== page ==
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The Global Fund welcomes new financial contribution from Nigeria

16 March 2005

Stockholm – The Global Fund to Fight AIDS, Tuberculosis and Malaria warmly welcomes the announcement today that Nigeria will contribute US$10 million to the Global Fund.

Nigeria made an earlier contribution of US$10 million in 2002 and is now the largest financial contributor to the Global Fund among countries eligible for Global Fund grants. President Obasanjo hosted the African HIV/AIDS Summit in 2001 where the idea of the Global Fund was born, and President Obasanjo also stood by U.S. President Bush in the Rose Garden of the White House when the first pledges to the Global Fund were made. Nigeria has received US$201 million so far in grants from the Global Fund to finance the country’s fight against AIDS, TB and malaria.

“President Obasanjo and Nigeria are among the supporting pillars of the Global Fund,” says Richard Feachem, the Executive Director of the Global Fund. “Nigeria is facing a potentially catastrophic HIV/AIDS epidemic and suffers from serious malaria and TB epidemics. In light of its problems at home, the Nigerian contribution is a great act of global solidarity. It should inspire other much wealthier donors to do their part to provide the resources necessary to drive back these three pandemics.”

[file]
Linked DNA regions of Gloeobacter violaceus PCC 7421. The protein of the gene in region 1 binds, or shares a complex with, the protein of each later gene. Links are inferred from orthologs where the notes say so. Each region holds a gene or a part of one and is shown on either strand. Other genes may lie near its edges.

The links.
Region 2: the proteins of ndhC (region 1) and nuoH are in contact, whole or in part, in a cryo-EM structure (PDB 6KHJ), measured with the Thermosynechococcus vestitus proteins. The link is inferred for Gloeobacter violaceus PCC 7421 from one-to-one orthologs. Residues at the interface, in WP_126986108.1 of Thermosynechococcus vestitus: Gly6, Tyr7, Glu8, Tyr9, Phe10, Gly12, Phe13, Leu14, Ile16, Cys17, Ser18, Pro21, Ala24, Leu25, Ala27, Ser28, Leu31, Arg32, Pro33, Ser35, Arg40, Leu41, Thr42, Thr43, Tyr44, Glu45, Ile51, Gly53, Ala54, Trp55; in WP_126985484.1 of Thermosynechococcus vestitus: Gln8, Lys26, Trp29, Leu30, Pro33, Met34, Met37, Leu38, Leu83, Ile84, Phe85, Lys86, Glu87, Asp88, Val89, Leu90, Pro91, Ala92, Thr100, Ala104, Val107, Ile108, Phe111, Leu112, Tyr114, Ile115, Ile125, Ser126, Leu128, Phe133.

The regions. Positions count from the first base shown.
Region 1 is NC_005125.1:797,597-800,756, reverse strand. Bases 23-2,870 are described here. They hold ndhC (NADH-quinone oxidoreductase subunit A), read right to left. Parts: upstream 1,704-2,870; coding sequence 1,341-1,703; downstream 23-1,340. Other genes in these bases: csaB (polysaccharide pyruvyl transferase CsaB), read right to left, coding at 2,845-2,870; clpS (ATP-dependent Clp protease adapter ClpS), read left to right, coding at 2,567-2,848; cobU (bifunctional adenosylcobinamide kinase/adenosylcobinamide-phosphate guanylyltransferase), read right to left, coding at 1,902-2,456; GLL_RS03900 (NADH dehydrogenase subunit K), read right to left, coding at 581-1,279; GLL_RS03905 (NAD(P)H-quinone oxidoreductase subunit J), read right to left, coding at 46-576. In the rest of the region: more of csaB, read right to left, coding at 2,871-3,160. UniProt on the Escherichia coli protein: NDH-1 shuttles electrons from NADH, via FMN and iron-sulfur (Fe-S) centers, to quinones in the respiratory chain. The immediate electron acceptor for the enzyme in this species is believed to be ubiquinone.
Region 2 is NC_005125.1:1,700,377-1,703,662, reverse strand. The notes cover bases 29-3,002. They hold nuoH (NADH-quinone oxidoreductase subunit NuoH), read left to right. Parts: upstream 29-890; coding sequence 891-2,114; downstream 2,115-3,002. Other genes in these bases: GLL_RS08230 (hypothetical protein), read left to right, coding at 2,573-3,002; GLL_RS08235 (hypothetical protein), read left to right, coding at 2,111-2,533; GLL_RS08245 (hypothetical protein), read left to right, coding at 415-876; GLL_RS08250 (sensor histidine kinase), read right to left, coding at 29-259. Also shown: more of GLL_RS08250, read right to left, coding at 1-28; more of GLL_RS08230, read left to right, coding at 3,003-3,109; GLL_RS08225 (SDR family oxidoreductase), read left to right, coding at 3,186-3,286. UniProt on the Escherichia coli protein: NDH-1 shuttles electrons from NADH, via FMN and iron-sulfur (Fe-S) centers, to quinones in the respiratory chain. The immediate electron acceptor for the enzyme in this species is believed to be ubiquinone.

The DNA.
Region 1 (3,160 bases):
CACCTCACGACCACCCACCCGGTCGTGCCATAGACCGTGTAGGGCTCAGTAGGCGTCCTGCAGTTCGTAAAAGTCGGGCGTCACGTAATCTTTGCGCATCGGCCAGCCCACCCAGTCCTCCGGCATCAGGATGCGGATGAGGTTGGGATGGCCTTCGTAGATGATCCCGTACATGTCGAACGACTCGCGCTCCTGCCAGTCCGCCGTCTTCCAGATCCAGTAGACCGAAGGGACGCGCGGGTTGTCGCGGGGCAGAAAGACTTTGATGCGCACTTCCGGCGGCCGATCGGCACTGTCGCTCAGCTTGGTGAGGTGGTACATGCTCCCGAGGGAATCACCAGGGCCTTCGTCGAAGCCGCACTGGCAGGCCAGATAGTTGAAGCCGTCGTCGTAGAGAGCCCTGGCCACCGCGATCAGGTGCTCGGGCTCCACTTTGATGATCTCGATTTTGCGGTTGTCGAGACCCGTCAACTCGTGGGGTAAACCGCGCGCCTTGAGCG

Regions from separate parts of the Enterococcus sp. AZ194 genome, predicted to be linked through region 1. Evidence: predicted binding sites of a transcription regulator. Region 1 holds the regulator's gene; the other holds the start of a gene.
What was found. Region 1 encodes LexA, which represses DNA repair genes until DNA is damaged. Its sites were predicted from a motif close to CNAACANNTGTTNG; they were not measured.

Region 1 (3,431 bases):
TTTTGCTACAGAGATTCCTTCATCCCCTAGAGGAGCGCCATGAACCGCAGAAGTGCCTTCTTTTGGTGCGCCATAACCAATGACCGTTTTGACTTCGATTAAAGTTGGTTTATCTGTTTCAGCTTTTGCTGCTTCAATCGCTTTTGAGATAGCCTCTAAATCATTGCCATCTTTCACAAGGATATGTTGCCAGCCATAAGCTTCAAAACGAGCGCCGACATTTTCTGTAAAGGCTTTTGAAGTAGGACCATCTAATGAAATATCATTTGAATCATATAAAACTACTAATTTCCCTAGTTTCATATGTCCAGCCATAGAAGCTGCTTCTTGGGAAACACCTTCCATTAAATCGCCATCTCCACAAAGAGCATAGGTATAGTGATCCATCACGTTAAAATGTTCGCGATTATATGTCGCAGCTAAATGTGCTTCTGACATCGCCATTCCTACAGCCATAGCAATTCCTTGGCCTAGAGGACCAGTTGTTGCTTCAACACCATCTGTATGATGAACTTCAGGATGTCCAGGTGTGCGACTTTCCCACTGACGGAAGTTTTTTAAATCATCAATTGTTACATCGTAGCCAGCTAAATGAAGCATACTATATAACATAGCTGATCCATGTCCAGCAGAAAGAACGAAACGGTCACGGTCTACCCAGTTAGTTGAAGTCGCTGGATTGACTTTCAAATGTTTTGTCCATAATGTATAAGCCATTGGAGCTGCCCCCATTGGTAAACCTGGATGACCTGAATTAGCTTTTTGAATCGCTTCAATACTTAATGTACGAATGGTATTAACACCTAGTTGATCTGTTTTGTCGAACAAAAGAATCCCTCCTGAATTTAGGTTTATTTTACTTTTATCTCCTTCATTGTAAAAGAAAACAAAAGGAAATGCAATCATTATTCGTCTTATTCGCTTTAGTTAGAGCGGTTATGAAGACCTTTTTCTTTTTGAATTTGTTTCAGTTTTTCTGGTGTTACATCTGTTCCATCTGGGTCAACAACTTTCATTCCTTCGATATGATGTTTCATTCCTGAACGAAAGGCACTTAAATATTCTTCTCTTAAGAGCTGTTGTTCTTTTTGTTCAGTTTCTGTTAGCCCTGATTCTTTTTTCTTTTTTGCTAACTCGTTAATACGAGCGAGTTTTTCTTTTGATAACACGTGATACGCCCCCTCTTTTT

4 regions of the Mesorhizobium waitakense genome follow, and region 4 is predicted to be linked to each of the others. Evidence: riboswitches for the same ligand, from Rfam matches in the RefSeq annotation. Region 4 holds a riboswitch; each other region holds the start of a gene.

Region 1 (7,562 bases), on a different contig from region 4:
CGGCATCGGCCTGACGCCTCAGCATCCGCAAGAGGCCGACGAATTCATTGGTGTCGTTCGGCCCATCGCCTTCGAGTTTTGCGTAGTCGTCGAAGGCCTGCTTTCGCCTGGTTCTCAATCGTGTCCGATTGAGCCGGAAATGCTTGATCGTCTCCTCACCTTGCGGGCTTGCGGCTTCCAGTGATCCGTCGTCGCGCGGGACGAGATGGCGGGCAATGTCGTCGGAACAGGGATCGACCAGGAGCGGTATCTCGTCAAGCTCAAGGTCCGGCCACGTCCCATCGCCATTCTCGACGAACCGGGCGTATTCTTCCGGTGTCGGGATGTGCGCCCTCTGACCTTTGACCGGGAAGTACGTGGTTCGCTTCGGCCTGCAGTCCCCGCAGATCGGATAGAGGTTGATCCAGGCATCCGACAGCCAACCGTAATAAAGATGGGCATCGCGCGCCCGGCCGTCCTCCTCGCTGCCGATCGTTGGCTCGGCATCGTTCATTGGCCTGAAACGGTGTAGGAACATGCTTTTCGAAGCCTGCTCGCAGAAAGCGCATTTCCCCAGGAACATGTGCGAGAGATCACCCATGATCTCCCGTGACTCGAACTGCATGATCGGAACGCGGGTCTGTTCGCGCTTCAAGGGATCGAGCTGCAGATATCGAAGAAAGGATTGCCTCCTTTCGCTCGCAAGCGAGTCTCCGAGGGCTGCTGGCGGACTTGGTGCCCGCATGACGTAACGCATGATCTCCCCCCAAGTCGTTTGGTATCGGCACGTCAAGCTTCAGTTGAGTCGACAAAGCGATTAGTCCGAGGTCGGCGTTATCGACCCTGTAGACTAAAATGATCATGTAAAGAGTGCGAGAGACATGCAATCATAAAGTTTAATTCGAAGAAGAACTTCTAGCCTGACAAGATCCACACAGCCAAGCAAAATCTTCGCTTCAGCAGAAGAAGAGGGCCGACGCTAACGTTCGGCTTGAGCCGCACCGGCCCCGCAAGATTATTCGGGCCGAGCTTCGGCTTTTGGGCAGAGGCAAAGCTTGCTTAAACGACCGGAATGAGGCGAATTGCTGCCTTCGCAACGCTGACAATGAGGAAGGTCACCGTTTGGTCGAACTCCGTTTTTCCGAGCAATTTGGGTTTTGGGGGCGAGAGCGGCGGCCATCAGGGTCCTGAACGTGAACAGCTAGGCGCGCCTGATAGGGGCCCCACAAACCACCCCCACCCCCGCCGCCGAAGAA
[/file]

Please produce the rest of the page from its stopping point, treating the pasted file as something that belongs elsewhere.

Nigeria’s announcement was made during the Global Fund’s first replenishment conference in Stockholm, where representatives from more than 40 donor countries gathered to consider the Global Fund’s financial needs for the coming three years.

The Global Fund has so far committed $3.2 billion to over 300 programs in 127 countries. Around 60 percent of this funding has gone to Africa, and 55 percent is for fighting HIV/AIDS. Around half of the funding is being spent on medicines, malaria mosquito nets and other products, while the other half is for strengthening health services. While the average age of Global Fund grants is just under a year, already substantial results have been achieved, with 130,000 people having been supported with AIDS treatment, 385,000 people having received TB treatment and more than a million families having received bed nets to protect against malaria.

The Global Fund needs $2.3 billion in 2005 to honor current commitments. For 2006 and 2007 the needs are $3.5 billion and $3.6 billion, respectively. Donors will meet at a second replenishment conference in London in September, hosted by the British government and chaired by UN Secretary General Kofi Annan, to announce their pledges.

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